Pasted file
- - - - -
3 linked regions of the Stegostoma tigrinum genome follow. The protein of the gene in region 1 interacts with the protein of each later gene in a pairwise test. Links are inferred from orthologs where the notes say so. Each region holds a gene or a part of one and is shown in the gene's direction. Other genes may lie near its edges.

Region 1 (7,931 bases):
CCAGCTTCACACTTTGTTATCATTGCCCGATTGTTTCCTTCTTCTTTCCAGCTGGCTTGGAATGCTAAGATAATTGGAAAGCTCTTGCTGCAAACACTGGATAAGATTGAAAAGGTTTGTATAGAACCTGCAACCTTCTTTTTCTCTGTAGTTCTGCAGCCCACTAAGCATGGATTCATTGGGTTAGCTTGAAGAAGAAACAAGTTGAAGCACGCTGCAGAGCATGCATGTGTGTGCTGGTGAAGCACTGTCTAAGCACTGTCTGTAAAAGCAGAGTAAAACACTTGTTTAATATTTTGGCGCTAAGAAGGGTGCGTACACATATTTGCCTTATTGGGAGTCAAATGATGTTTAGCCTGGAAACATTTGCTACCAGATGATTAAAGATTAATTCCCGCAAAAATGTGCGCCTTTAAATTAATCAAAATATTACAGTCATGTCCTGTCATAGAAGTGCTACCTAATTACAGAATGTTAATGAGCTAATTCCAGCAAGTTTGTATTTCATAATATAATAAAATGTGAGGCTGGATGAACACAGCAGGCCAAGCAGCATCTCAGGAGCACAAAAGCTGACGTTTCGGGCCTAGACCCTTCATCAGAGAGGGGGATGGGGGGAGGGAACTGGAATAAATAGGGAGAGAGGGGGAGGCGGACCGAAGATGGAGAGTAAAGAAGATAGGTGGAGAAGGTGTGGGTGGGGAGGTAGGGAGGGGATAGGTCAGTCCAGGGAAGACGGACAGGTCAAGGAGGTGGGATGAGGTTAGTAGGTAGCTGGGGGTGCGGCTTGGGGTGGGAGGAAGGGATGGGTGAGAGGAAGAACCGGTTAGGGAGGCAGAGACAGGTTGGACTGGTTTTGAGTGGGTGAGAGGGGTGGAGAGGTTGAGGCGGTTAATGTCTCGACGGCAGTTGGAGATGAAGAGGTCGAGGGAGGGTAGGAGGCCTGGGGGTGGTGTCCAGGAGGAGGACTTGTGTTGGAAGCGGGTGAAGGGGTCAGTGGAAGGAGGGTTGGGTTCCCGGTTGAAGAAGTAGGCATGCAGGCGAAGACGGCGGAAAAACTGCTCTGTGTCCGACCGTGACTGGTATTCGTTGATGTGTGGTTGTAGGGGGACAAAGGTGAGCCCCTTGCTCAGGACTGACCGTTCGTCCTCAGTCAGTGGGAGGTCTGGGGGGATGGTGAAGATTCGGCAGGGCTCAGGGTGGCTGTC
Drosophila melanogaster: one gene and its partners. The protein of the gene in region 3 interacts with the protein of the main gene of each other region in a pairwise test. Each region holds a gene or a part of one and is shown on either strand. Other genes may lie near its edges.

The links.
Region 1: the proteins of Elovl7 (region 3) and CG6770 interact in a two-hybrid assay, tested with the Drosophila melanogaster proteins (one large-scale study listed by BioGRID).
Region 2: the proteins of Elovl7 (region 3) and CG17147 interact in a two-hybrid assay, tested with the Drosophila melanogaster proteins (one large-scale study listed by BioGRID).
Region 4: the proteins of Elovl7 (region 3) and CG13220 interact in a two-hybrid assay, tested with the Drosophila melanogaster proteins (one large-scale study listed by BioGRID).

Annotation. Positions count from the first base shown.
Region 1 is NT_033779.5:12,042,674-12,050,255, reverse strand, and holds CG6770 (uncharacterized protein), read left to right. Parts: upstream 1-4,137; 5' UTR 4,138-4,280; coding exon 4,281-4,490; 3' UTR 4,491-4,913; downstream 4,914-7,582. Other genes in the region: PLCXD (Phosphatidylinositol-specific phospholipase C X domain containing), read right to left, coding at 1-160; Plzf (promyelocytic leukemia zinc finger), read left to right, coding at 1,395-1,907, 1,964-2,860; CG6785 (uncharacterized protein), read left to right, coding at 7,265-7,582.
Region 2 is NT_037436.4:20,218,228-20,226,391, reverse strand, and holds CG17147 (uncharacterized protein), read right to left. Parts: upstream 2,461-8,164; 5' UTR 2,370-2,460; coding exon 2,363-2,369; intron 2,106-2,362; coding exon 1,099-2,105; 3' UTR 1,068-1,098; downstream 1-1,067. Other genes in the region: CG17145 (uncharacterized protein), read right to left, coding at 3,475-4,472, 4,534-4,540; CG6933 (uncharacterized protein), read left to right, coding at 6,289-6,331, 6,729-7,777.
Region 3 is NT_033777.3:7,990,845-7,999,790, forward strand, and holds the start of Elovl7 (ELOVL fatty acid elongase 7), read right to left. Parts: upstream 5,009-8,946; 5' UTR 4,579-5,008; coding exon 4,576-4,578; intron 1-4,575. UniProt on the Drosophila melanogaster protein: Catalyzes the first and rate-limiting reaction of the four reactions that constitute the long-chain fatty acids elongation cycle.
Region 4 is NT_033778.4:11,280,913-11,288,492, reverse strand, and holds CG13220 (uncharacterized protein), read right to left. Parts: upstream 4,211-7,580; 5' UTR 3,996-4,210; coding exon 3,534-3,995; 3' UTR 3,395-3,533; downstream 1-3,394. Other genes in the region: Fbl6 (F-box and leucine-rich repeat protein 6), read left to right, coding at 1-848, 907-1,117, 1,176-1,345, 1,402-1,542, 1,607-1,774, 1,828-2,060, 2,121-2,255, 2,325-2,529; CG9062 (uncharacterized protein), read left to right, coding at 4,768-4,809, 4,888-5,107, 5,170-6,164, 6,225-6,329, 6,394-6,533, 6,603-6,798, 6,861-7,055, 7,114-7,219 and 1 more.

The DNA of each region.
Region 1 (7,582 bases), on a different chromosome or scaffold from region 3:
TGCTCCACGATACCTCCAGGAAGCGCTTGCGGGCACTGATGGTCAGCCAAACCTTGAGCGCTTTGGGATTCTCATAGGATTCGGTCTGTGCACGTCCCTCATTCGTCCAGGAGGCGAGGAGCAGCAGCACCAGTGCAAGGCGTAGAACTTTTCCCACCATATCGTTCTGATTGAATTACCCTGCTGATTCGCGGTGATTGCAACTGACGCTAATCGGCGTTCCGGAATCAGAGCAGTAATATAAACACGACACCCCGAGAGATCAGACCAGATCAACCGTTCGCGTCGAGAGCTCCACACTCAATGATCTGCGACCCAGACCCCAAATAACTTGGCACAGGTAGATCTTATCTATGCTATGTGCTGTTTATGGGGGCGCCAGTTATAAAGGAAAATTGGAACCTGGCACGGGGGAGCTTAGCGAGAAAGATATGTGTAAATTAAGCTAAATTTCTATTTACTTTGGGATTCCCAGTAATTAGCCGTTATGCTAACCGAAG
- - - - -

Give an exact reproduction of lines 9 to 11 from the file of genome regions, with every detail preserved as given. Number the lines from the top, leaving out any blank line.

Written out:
Annotation. Positions count from the first base shown.
Region 1 is NT_033779.5:12,042,674-12,050,255, reverse strand, and holds CG6770 (uncharacterized protein), read left to right. Parts: upstream 1-4,137; 5' UTR 4,138-4,280; coding exon 4,281-4,490; 3' UTR 4,491-4,913; downstream 4,914-7,582. Other genes in the region: PLCXD (Phosphatidylinositol-specific phospholipase C X domain containing), read right to left, coding at 1-160; Plzf (promyelocytic leukemia zinc finger), read left to right, coding at 1,395-1,907, 1,964-2,860; CG6785 (uncharacterized protein), read left to right, coding at 7,265-7,582.
Region 2 is NT_037436.4:20,218,228-20,226,391, reverse strand, and holds CG17147 (uncharacterized protein), read right to left. Parts: upstream 2,461-8,164; 5' UTR 2,370-2,460; coding exon 2,363-2,369; intron 2,106-2,362; coding exon 1,099-2,105; 3' UTR 1,068-1,098; downstream 1-1,067. Other genes in the region: CG17145 (uncharacterized protein), read right to left, coding at 3,475-4,472, 4,534-4,540; CG6933 (uncharacterized protein), read left to right, coding at 6,289-6,331, 6,729-7,777.